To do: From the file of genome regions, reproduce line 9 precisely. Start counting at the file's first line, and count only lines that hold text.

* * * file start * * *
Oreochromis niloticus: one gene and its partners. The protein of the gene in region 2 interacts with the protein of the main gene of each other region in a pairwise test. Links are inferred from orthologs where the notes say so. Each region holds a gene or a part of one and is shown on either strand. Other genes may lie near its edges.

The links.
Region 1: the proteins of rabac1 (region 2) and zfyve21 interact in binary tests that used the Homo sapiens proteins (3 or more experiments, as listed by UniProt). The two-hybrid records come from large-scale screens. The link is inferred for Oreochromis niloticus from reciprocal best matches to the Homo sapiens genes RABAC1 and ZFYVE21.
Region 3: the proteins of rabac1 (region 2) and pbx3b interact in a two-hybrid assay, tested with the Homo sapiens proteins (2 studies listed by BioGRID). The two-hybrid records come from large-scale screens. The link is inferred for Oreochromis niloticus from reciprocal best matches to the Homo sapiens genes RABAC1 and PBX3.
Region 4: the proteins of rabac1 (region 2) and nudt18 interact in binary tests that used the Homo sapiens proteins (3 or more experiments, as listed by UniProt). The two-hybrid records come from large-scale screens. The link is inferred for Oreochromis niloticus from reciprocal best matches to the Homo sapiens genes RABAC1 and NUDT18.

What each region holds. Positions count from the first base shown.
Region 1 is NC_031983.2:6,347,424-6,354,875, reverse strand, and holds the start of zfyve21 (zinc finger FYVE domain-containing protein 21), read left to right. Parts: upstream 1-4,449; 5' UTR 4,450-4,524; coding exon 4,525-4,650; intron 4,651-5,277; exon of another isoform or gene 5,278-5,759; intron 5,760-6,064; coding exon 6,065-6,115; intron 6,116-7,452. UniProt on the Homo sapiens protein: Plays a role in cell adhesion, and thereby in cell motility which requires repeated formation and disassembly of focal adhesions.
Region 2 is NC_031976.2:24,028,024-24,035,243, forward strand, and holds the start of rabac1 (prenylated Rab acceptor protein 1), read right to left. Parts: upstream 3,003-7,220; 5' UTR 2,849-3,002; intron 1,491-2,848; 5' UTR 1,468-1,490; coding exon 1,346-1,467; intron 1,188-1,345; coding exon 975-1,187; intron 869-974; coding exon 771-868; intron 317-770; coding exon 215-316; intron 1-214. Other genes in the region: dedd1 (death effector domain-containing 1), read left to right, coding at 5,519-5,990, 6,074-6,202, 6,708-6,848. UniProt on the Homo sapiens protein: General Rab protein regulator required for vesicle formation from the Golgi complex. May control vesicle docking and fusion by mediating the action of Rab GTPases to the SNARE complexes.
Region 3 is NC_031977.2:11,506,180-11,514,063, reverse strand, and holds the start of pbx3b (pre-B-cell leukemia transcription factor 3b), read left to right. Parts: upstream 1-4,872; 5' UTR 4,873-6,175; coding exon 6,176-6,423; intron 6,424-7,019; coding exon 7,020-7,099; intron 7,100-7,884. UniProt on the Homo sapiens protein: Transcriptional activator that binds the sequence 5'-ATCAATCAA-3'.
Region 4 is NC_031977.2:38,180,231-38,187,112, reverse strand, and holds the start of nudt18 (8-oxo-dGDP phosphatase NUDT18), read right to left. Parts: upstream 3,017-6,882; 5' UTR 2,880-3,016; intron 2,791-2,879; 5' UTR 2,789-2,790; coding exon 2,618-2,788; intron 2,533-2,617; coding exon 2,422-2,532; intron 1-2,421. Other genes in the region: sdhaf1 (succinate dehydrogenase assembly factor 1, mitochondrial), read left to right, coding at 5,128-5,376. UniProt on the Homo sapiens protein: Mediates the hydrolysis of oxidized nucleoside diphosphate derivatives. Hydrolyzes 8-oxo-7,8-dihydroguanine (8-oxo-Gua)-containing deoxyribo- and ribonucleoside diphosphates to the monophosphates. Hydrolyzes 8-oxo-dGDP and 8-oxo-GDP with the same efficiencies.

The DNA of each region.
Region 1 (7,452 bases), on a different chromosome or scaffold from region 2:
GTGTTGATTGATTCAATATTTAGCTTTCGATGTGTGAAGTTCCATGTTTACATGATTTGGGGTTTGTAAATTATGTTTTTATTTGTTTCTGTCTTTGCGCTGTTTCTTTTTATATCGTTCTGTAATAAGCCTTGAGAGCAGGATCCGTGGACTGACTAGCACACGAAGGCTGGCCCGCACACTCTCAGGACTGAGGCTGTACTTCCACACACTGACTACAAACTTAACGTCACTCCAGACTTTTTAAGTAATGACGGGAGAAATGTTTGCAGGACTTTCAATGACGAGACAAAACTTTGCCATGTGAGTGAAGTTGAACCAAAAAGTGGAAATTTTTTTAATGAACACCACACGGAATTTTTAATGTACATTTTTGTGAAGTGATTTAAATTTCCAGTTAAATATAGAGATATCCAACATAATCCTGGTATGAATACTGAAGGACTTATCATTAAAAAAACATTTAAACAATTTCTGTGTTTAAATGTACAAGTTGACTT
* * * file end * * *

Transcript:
Region 3 is NC_031977.2:11,506,180-11,514,063, reverse strand, and holds the start of pbx3b (pre-B-cell leukemia transcription factor 3b), read left to right. Parts: upstream 1-4,872; 5' UTR 4,873-6,175; coding exon 6,176-6,423; intron 6,424-7,019; coding exon 7,020-7,099; intron 7,100-7,884. UniProt on the Homo sapiens protein: Transcriptional activator that binds the sequence 5'-ATCAATCAA-3'.